China blocks John Oliver on social media after scathing show

A screen shows a failure message saying a post could not be sent because "the content contains information that violates relevant laws and regulations" on Sina Weibo next to a smaller computer screen showing a "Last Week Tonight" HBO show's host John Oliver with a photo of Chinese President Xi Jinping and Winnie the Pooh, in Beijing, Friday, June 22, 2018. The popular Chinese social media site is blocking users from posting about the show and its HBO host Oliver after the news satire program aired a segment this week making fun of Xi. (AP Photo/Andy Wong)

BEIJING — A popular Chinese social media site is censoring discussion of "Last Week Tonight" and its HBO host John Oliver after he mocked Chinese President Xi Jinping, his apparent sensitivity about being compared to Winnie the Pooh and his country's crackdown on human rights.

Attempts to send posts with either the terms "John Oliver" or "Last Week Tonight" on the Sina Weibo microblog Friday were met with failure messages saying "the content contains information that violates relevant laws and regulations."

Oliver's show on Sunday made satirical references to Xi and the way that Chinese internet users often joke that he resembles Winnie the Pooh. The show also referred to China's internment of hundreds of thousands of members of the Muslim Uighur minority groups in political indoctrination camps .

Oliver called Xi "the man who is now emperor for life," referring to the Chinese leader's power grab earlier this year when presidential term limits were eliminated.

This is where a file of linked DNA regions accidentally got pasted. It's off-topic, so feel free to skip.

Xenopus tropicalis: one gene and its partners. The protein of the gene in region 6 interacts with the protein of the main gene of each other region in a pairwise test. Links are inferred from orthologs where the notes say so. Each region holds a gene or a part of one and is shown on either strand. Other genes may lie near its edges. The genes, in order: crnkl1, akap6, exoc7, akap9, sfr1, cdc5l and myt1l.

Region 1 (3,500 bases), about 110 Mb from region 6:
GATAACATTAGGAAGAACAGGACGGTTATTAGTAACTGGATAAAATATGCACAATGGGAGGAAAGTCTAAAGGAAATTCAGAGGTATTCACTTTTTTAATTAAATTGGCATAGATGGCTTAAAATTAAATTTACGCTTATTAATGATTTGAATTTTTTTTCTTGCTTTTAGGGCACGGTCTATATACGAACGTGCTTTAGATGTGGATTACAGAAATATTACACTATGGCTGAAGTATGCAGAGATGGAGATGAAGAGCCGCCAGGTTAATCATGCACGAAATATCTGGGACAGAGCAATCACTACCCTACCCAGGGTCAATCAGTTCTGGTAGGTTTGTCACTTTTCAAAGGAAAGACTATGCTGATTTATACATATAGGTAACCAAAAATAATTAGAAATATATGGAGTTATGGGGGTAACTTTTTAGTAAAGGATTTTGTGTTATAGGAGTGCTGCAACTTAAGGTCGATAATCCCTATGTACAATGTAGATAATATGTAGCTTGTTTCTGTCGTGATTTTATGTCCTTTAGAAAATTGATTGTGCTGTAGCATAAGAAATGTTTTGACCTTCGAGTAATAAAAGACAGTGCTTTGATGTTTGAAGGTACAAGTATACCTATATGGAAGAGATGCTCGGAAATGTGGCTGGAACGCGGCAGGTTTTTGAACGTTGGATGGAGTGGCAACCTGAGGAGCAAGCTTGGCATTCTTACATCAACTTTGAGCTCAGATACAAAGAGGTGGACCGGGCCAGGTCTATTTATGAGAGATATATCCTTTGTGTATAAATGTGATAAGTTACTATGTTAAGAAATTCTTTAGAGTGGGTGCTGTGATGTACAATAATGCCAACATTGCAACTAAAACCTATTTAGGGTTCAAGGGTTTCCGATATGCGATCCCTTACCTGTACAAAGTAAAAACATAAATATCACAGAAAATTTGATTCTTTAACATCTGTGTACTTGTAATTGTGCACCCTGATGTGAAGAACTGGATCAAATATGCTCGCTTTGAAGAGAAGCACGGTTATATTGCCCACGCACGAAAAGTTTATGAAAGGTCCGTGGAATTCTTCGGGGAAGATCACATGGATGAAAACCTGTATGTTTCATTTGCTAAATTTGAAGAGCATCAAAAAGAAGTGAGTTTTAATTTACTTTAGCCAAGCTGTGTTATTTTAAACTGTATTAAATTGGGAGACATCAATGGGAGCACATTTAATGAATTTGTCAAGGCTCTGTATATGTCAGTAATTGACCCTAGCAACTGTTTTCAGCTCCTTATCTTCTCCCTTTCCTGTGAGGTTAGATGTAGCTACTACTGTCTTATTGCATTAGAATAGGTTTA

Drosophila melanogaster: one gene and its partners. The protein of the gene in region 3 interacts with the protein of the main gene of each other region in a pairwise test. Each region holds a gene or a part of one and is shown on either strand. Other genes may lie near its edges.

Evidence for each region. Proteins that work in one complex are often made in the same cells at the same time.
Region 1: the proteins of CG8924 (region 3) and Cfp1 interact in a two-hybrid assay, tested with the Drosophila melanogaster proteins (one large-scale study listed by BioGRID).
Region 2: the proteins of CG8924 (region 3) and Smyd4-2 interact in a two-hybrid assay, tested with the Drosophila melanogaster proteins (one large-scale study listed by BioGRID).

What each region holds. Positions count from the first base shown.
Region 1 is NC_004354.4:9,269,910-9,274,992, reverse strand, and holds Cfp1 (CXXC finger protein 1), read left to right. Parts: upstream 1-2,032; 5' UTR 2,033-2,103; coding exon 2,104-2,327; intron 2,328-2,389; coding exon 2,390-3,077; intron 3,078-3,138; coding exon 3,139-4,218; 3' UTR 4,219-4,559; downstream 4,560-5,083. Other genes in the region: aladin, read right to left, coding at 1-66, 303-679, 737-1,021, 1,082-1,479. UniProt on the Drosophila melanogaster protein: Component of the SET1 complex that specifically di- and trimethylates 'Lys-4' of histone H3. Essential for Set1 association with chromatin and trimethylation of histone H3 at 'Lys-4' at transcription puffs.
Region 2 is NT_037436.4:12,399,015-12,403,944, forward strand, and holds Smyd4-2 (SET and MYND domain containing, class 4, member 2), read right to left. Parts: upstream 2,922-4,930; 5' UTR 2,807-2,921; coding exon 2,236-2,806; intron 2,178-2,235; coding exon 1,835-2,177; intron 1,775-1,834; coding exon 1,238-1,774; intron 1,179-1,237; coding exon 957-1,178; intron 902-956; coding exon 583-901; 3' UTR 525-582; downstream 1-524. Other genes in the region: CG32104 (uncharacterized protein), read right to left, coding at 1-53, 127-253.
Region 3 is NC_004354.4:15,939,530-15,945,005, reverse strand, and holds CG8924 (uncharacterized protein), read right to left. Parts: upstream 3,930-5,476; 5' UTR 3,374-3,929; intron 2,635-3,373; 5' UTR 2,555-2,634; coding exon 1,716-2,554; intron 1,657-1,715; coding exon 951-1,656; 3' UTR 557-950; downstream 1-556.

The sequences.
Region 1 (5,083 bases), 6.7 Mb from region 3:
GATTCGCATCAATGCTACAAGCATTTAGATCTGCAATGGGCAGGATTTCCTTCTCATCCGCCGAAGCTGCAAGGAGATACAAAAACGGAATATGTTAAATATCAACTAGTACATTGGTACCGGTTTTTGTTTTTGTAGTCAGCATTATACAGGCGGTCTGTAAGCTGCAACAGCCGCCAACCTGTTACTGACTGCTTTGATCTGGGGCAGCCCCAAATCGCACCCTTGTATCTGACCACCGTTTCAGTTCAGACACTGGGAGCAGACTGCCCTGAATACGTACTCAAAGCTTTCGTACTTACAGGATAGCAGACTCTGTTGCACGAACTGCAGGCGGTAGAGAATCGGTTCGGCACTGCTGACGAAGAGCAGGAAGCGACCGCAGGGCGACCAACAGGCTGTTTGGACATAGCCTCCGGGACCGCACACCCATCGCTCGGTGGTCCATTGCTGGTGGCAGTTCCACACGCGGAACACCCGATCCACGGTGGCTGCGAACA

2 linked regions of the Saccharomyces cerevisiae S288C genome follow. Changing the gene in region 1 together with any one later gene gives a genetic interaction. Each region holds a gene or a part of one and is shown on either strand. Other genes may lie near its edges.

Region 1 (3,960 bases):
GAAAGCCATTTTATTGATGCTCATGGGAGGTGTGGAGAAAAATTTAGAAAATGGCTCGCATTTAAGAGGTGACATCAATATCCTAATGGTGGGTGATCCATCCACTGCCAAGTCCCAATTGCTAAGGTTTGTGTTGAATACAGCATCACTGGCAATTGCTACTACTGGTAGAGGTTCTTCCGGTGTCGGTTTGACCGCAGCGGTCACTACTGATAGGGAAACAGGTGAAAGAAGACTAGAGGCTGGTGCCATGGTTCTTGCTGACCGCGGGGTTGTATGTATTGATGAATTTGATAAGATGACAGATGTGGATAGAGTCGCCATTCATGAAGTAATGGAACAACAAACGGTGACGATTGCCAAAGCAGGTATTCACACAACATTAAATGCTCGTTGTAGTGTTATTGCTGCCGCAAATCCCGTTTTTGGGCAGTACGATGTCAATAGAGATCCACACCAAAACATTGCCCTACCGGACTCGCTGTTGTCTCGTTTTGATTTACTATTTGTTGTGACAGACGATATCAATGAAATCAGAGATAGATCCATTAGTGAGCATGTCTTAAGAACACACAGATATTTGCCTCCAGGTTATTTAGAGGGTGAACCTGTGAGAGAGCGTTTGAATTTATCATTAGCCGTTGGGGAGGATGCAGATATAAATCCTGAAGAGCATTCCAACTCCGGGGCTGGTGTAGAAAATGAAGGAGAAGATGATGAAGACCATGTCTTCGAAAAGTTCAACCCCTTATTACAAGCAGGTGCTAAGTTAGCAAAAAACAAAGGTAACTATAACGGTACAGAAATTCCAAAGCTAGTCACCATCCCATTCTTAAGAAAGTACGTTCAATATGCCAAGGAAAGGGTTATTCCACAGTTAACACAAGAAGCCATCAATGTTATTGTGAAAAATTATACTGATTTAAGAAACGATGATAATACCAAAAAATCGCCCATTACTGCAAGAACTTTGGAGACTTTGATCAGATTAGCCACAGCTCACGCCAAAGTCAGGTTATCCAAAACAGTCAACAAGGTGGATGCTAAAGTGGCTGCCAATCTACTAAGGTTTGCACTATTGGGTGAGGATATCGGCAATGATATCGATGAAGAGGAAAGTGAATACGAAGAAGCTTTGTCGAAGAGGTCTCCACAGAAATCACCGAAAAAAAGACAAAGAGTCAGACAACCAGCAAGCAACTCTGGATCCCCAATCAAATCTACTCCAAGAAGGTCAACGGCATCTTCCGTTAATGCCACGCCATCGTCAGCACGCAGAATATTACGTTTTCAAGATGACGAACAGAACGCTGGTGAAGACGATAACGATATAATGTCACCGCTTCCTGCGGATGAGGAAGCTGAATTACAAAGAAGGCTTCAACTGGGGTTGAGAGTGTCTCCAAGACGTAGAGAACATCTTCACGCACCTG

On YouTube, the video of the 20-minute segment was viewed more than 3.3 million times by Friday.

The show also turned a critical eye to Xi's signature anti-corruption crackdown that has ensnared political rivals and his hallmark program of overseas infrastructure projects known as the "Belt and Road" initiative.

Oliver's show included a parody of a propaganda music video made to promote the initiative in which children sing about China being an autocracy that abuses its citizens' human rights. "This is the China Xi doesn't want you to see," they sing in chorus.

It also discussed moves to build up a cult of personality around Xi, the ruling Communist Party's attacks on human rights campaigners and the death of Nobel Peace Prize laureate Liu Xiaobo last year while serving a prison term for subversion.

The censoring of social media posts was the latest sign of the country's increasing sensitivity over political content and satire. China maintains some of the world's toughest restrictions on content online as well as on foreign news and entertainment broadcasters such as HBO.

Weibo did not immediately respond Friday to a request for comment.

You may also interested in

China clamping down on use of VPNs to evade Great...

Jul 20, 2017

China clamping down on use of VPNs to evade internet controls

Strong quake strikes southwest China, 13 dead,...

Aug 9, 2017

A strong earthquake has shaken a mountainous region in southwestern China near a famous national...

Chinese activist stands trial accused of inciting...

Aug 22, 2017

A prominent Chinese human rights campaigner accused of inciting subversion of state power said at...

China's conflicted goals: Freer markets, more...

Oct 19, 2017

China's ruling communists juggling conflicted goals: Freer markets, more party control

Pomp and flattery: Asia rolls out the red carpets...

Nov 9, 2017

From red carpets to elaborate dinners, Asian leaders are working overtime to woo President Donald...

Sign up now!